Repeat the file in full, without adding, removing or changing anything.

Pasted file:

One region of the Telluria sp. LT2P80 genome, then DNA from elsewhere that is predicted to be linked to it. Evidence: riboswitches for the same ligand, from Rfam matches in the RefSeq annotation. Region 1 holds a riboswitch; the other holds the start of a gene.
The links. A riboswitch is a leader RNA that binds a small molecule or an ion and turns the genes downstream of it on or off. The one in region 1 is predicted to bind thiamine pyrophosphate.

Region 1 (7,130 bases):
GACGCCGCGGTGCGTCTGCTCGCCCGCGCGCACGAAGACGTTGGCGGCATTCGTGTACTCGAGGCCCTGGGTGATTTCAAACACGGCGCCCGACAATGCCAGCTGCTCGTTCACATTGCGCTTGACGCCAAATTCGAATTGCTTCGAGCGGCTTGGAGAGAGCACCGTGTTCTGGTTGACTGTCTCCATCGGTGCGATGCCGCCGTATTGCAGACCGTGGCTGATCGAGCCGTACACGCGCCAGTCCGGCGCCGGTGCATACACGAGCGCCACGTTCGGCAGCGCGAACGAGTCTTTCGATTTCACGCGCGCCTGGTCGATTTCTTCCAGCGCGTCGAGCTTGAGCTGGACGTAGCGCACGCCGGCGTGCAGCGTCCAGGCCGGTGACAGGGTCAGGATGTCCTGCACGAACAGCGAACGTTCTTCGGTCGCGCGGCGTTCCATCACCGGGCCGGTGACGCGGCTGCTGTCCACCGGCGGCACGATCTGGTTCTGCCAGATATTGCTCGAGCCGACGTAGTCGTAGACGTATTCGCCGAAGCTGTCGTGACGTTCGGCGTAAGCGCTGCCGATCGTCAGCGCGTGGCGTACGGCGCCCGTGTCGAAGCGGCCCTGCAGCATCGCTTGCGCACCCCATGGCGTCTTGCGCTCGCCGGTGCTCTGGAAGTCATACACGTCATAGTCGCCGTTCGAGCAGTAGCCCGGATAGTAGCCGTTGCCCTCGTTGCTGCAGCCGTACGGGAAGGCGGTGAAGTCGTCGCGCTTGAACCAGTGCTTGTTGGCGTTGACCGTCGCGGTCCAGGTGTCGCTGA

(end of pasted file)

One region of the Telluria sp. LT2P80 genome, then DNA from elsewhere that is predicted to be linked to it. Evidence: riboswitches for the same ligand, from Rfam matches in the RefSeq annotation. Region 1 holds a riboswitch; the other holds the start of a gene.
The links. A riboswitch is a leader RNA that binds a small molecule or an ion and turns the genes downstream of it on or off. The one in region 1 is predicted to bind thiamine pyrophosphate.

Region 1 (7,130 bases):
GACGCCGCGGTGCGTCTGCTCGCCCGCGCGCACGAAGACGTTGGCGGCATTCGTGTACTCGAGGCCCTGGGTGATTTCAAACACGGCGCCCGACAATGCCAGCTGCTCGTTCACATTGCGCTTGACGCCAAATTCGAATTGCTTCGAGCGGCTTGGAGAGAGCACCGTGTTCTGGTTGACTGTCTCCATCGGTGCGATGCCGCCGTATTGCAGACCGTGGCTGATCGAGCCGTACACGCGCCAGTCCGGCGCCGGTGCATACACGAGCGCCACGTTCGGCAGCGCGAACGAGTCTTTCGATTTCACGCGCGCCTGGTCGATTTCTTCCAGCGCGTCGAGCTTGAGCTGGACGTAGCGCACGCCGGCGTGCAGCGTCCAGGCCGGTGACAGGGTCAGGATGTCCTGCACGAACAGCGAACGTTCTTCGGTCGCGCGGCGTTCCATCACCGGGCCGGTGACGCGGCTGCTGTCCACCGGCGGCACGATCTGGTTCTGCCAGATATTGCTCGAGCCGACGTAGTCGTAGACGTATTCGCCGAAGCTGTCGTGACGTTCGGCGTAAGCGCTGCCGATCGTCAGCGCGTGGCGTACGGCGCCCGTGTCGAAGCGGCCCTGCAGCATCGCTTGCGCACCCCATGGCGTCTTGCGCTCGCCGGTGCTCTGGAAGTCATACACGTCATAGTCGCCGTTCGAGCAGTAGCCCGGATAGTAGCCGTTGCCCTCGTTGCTGCAGCCGTACGGGAAGGCGGTGAAGTCGTCGCGCTTGAACCAGTGCTTGTTGGCGTTGACCGTCGCGGTCCAGGTGTCGCTGA